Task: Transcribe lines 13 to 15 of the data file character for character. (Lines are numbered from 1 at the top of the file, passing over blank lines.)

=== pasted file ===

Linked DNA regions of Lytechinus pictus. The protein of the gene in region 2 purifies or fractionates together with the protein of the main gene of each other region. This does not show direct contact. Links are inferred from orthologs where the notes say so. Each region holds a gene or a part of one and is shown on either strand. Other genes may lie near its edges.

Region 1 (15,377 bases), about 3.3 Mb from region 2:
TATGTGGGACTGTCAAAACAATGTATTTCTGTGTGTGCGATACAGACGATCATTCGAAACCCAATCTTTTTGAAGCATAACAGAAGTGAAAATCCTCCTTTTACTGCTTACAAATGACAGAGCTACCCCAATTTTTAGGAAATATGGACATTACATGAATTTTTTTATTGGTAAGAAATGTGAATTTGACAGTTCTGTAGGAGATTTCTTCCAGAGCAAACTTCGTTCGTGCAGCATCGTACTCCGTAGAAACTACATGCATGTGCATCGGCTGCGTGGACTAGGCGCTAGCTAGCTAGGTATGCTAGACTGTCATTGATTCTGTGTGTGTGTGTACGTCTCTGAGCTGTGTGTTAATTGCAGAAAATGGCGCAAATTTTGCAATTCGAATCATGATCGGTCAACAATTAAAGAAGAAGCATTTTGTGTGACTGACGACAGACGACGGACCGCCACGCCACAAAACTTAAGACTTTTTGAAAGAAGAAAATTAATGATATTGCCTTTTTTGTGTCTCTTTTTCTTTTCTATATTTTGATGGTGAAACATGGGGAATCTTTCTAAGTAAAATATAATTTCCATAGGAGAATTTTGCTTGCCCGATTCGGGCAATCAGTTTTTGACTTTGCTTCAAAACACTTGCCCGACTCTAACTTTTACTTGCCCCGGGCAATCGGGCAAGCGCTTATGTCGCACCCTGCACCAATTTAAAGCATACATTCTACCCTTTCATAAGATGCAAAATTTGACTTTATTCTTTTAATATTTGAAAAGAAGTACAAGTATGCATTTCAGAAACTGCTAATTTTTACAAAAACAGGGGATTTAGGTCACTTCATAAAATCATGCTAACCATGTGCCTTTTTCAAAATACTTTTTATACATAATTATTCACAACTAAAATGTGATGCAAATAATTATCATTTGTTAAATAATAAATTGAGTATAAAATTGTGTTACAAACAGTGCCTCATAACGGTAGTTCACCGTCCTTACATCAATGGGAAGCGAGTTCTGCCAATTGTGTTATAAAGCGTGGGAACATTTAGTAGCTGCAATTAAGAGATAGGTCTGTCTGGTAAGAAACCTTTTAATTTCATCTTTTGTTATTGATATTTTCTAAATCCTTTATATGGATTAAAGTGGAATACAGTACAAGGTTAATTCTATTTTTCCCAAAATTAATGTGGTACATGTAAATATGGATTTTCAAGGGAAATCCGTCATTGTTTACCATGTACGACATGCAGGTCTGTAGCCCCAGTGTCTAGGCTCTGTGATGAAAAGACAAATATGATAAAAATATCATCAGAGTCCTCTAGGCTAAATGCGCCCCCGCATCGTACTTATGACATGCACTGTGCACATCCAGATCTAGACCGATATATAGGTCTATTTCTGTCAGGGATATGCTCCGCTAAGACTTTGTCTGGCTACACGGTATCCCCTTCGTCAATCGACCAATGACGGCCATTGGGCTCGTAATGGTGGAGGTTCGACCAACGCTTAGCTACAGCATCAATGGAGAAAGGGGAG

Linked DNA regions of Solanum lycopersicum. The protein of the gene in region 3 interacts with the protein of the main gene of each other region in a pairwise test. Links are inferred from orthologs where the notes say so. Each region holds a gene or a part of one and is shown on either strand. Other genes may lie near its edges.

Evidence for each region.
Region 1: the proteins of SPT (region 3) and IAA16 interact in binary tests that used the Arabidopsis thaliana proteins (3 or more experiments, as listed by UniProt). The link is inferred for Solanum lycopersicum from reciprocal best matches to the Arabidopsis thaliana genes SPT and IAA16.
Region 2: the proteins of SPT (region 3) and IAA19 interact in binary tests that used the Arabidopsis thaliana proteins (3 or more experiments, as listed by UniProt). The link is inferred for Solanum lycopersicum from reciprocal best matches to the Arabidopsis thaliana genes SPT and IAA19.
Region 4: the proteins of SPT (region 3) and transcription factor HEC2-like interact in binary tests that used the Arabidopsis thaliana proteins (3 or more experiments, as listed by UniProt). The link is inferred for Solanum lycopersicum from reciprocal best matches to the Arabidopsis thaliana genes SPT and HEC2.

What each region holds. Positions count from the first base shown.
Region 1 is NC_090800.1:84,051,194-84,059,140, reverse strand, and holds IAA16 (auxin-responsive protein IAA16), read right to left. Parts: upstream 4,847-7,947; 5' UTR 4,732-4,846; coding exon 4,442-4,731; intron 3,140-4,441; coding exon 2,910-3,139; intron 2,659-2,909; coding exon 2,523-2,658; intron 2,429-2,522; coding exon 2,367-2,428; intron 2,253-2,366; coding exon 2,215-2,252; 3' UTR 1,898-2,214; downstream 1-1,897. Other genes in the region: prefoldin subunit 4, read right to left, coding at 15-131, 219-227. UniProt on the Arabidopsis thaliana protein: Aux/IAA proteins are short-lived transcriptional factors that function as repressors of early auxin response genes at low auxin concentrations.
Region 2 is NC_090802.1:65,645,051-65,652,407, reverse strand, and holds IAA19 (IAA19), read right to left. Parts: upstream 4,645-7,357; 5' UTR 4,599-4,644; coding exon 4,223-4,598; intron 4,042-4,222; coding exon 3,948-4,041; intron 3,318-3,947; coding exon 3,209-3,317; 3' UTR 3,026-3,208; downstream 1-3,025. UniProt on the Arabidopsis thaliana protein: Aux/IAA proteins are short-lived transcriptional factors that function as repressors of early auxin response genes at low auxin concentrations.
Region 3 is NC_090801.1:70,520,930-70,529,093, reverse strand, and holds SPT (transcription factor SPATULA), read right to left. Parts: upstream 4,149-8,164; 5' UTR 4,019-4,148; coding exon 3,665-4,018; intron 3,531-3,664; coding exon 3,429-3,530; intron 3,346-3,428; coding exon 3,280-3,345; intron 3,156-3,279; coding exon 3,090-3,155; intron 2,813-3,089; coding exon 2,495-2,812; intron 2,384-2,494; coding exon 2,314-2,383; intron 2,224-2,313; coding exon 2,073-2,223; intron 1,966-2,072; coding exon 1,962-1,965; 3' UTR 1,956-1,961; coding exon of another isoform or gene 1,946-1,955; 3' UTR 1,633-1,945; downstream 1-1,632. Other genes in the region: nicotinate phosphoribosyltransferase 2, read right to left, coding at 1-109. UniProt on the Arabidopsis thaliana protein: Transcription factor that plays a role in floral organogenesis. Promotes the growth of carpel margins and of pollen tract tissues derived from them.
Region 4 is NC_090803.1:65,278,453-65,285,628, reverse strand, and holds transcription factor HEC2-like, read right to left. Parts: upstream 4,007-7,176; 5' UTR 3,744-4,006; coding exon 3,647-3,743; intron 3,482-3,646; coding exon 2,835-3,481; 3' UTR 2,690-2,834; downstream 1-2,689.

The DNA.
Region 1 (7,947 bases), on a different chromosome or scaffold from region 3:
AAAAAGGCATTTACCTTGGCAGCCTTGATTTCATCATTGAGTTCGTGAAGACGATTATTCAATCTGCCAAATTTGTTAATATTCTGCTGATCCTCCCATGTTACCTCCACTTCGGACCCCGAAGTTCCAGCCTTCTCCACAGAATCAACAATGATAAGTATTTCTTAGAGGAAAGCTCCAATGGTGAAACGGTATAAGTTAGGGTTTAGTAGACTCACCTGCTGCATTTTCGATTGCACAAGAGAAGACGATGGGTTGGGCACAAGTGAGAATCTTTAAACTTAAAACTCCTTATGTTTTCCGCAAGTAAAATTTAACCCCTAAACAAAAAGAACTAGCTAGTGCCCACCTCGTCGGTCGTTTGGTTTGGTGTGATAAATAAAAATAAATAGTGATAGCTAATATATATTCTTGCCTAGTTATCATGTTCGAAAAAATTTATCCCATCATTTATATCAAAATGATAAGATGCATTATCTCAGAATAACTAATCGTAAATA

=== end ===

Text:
Region 4 is NC_090803.1:65,278,453-65,285,628, reverse strand, and holds transcription factor HEC2-like, read right to left. Parts: upstream 4,007-7,176; 5' UTR 3,744-4,006; coding exon 3,647-3,743; intron 3,482-3,646; coding exon 2,835-3,481; 3' UTR 2,690-2,834; downstream 1-2,689.

The DNA.
Region 1 (7,947 bases), on a different chromosome or scaffold from region 3: